Bret has been traveling since his flight attendant mother gave him birth. He has kept his cup of curiosity full by lettering in four sports in high school and then studying Exercise Physiology at UC Davis while starting a mountain bike team and a graduate project. After college he hosted Planet X TV, the pioneering show for the action sports lifestyle and parlayed that to work on events such as: Aspen Jazz Festival, MTV Sports & Music Festival, Telluride Film Festival, New Orleans Jazz Fest, Bumbershoot, X-Games, and Burning Man. He has worked as a VP for Pabst Brewing Co. and Rockstar Energy Drink plus consulting duties for Men’s Health Magazine, Gibson Guitars and Spin Magazine. Bret has appeared, hosted and produced on TV shows for Fox Sports Net, Outdoor Channel, CBS, USA Network, Discovery Health, MTV, NBC News, and the Warped Tour Radio Show. These days, sights are set on Cuba. 

For more information, or to get involved, email: 

More information about the photographers:

Bret and photographer Yarrow Kraner are collaborating on a gallery show of their recent trip to Cuba. Yarrow is Founder of, a Director at Virgin Produced, an Aspen Institute Fellow, and recently named 2015 top "100 Creatives in the Country" by Origins Magazine. He's also featured in a book, Talent for Humanity, released April 2015.




The Pitfalls of Pursuing Your Purpose

Living with purpose is a noble ambition, but it's not something that can be sought. A purposeful life is created within.

The trajectory of my 20s reads like a dilettante’s handbook, or a drunk pirate’s treasure map; winding, dabbling, non-linear. Like most children of the 80s, I was raised in the height of the self-esteem movement, with its encouraging maxim that I could do anything I wanted to do, and be anything I wanted to be. Thankfully I’ve also had the privilege of parents who supported this view. When I proudly announced in 4th grade that I would be the first woman president, no one batted an eye. When I decided to move to Manhattan after high school, I was given a hug, two cans of mace, and a membership to Bally’s Sport’s Club; just in case I wound up homeless and needed a place to shower.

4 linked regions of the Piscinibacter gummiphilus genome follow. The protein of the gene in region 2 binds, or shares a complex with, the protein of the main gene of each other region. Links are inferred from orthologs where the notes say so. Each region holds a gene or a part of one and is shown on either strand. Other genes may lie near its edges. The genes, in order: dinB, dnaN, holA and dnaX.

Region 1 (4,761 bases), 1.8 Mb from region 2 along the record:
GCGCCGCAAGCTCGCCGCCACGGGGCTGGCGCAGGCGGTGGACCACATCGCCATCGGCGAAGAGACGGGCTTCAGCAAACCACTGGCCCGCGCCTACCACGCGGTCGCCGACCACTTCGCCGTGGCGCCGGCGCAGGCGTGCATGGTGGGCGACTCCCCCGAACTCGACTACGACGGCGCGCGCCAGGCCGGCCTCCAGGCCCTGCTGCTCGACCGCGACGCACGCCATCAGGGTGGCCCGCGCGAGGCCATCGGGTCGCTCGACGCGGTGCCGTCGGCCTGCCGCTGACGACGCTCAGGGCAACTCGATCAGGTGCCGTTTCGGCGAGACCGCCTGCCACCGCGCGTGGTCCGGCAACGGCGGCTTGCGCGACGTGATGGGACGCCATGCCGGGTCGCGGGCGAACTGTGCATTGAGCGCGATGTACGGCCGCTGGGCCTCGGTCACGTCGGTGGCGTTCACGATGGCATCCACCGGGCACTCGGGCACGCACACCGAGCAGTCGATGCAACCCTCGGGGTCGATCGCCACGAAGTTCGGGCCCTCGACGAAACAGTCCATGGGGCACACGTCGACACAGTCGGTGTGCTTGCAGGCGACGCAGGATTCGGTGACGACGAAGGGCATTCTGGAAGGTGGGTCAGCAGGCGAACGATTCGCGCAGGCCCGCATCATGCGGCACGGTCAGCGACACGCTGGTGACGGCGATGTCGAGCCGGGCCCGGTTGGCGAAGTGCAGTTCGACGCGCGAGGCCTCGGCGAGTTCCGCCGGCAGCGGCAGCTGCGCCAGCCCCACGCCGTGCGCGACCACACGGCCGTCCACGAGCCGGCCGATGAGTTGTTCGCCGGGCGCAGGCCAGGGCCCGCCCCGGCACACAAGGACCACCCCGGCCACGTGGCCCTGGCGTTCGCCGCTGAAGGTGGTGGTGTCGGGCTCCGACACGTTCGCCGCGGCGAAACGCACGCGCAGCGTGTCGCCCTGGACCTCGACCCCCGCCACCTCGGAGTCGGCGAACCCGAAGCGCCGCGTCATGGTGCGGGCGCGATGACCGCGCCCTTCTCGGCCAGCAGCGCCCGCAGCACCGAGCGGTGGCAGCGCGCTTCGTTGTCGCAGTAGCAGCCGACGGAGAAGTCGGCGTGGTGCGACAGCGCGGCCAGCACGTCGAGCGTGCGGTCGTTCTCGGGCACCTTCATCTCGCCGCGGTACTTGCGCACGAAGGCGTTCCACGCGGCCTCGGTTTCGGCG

I had faith in my own resourcefulness and in the benevolence of mankind. I didn’t have a plan, per se, but I was on a mission to find my purpose. Oh, sweet purpose. The final frontier.

The importance of purpose is not a new concept, but one that seems to be on our minds quite a bit these days. According to the 2015 Deloitte Millennial Survey, 60% of the millennial generation listed a “sense of purpose” within the organization when asked why they chose their current employers. Purpose-driven books topped the New York Times bestsellers list in 2014, with titles like Your Life Calling by Jane Pauley, and The Promise of a Pencil: How an Ordinary Person Can Create Extraordinary Change by Adam Braun. And ranking third in the Top 10 most watched TED Talks of all time, Simon Sinek asks us what “our purpose, our cause, our belief” is; urging 21 million viewers worldwide to connect with our “WHY.” I’m responsible for at least 30 of those views, I’ve shared this gem so often.

On one hand, I find this turn toward purpose incredibly heartening. In a culture that traditionally values metrics of success, it suggests that we’re asking ourselves how to live by our own standards, collectively elevating meaning over measurement. When I was a Girl Scout our motto was: “Always leave things better than you found them,” which is an idea reflected in the popularity of purpose. We’re consciously contemplating what we’re built for, and how best to contribute to the world.

On the other hand, I can’t seem to shake the feeling that all of this “find your purpose” business is somehow missing the mark. There’s something lacking from the conversation; and it’s the small but mighty distinction between having a purpose and living a purposeful life.